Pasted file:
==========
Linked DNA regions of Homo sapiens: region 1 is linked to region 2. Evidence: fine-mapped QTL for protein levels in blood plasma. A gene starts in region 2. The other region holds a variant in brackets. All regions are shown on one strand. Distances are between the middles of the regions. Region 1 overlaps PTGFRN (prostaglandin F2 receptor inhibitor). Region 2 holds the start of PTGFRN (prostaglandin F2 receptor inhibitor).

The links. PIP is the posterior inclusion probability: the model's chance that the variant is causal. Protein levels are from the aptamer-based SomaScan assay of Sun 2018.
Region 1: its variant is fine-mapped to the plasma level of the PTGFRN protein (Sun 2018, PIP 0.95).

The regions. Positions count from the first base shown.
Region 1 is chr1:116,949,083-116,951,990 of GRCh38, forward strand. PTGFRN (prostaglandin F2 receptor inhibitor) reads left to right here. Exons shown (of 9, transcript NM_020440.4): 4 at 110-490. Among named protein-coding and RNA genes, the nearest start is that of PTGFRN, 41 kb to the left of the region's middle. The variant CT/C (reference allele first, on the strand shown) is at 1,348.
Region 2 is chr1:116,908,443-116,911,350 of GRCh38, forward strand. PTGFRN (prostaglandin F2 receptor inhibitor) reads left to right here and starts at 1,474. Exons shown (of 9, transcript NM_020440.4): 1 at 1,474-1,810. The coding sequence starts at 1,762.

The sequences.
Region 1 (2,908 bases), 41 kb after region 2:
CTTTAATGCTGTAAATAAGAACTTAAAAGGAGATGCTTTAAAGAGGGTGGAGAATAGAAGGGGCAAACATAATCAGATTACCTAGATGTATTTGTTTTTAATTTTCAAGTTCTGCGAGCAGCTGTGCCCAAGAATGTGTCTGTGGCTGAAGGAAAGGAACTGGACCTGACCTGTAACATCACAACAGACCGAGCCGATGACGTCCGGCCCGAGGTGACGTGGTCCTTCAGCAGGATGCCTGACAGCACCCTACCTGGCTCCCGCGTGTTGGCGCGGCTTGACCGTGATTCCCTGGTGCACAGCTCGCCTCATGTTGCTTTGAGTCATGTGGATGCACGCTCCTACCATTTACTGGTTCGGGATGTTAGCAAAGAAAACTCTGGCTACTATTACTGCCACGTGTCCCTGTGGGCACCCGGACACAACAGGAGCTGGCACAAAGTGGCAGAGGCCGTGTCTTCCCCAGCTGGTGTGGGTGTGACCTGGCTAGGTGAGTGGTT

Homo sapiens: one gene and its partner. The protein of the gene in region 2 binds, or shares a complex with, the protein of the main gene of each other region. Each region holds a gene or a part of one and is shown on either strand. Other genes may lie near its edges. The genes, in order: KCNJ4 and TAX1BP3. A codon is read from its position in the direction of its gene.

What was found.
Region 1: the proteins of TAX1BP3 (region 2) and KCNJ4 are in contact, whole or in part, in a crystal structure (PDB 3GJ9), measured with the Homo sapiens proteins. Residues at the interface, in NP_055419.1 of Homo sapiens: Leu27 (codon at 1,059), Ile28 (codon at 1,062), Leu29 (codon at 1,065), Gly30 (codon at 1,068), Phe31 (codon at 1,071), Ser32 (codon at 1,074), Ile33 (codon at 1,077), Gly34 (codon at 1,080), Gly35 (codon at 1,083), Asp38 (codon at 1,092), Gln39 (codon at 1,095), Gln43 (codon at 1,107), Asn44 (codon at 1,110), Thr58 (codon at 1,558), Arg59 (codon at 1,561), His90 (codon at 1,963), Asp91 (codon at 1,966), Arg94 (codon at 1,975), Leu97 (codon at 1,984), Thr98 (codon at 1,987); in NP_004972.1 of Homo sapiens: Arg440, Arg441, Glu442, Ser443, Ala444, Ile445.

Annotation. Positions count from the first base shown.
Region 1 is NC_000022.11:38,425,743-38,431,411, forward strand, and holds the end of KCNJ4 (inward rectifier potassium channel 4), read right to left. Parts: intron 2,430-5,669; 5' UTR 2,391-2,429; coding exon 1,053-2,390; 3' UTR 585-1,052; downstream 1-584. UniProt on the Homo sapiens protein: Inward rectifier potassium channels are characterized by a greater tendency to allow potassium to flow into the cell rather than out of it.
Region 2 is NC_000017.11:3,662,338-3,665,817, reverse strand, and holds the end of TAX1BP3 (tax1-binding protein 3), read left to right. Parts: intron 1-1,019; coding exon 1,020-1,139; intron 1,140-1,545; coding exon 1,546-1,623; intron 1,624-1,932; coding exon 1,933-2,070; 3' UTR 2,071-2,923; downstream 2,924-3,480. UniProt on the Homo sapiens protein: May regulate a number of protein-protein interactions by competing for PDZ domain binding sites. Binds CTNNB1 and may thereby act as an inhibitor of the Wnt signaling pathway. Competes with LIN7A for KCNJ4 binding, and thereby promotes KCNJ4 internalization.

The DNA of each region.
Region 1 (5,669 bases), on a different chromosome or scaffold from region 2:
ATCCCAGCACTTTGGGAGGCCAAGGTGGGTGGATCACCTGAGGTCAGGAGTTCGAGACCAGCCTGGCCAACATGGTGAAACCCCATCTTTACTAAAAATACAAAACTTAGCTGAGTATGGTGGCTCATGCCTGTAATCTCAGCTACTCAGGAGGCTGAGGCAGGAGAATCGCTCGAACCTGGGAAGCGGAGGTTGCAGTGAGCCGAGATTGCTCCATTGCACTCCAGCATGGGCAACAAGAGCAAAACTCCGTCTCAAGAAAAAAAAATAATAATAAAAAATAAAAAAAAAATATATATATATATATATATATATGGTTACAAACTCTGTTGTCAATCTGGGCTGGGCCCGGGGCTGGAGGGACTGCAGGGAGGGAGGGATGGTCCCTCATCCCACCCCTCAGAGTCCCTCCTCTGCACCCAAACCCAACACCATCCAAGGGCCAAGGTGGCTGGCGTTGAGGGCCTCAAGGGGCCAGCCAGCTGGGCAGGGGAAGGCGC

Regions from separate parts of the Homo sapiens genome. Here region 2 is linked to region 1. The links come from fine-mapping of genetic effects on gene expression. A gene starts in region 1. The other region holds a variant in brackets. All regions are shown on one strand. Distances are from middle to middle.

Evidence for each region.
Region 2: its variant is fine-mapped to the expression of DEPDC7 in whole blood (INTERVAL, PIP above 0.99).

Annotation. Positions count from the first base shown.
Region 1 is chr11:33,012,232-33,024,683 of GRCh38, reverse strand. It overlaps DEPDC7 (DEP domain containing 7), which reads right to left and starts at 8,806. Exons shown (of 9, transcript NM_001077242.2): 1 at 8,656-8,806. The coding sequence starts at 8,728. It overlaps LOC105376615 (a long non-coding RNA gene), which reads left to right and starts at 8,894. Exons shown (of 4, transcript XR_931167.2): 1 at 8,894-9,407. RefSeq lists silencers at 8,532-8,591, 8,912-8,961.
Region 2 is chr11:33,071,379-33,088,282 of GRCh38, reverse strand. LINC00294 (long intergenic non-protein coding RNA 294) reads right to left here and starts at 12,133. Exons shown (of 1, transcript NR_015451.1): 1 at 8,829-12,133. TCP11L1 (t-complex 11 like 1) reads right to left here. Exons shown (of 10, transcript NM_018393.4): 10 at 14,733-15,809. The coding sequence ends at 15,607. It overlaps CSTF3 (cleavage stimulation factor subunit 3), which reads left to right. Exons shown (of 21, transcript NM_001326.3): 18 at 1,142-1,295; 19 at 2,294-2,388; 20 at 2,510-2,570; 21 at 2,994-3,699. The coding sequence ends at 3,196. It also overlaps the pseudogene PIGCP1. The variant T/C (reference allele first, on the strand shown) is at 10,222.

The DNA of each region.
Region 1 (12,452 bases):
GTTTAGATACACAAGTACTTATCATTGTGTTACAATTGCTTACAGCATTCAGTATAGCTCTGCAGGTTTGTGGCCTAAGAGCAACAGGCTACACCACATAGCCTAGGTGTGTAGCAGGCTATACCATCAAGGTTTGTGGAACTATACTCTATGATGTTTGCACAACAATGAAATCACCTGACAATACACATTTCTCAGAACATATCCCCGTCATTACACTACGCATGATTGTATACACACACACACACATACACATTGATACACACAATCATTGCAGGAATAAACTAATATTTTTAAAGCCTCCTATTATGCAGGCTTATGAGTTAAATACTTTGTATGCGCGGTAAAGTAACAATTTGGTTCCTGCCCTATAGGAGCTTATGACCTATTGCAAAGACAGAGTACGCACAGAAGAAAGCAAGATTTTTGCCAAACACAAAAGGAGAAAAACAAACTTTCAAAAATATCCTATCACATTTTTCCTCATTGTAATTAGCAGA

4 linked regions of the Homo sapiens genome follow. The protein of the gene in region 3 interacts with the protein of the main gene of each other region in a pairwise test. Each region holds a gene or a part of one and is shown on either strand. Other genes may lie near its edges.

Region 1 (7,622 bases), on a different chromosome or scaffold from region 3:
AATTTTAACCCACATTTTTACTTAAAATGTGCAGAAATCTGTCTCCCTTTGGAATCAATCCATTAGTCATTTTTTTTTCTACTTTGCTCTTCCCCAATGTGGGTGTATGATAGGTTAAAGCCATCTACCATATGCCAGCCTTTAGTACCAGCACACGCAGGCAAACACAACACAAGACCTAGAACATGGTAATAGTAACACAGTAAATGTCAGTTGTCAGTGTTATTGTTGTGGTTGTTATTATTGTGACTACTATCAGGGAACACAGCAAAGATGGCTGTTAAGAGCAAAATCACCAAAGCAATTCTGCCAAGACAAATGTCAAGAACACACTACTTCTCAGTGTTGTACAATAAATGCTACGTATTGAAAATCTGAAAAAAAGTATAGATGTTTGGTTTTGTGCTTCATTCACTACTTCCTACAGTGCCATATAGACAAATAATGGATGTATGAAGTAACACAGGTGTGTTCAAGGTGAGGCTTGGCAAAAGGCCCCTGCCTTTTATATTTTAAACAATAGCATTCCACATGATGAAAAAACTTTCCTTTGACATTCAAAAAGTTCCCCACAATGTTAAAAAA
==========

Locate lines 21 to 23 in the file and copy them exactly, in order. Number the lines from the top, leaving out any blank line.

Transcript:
Region 2: its variant is fine-mapped to the expression of DEPDC7 in whole blood (INTERVAL, PIP above 0.99).

Annotation. Positions count from the first base shown.
Region 1 is chr11:33,012,232-33,024,683 of GRCh38, reverse strand. It overlaps DEPDC7 (DEP domain containing 7), which reads right to left and starts at 8,806. Exons shown (of 9, transcript NM_001077242.2): 1 at 8,656-8,806. The coding sequence starts at 8,728. It overlaps LOC105376615 (a long non-coding RNA gene), which reads left to right and starts at 8,894. Exons shown (of 4, transcript XR_931167.2): 1 at 8,894-9,407. RefSeq lists silencers at 8,532-8,591, 8,912-8,961.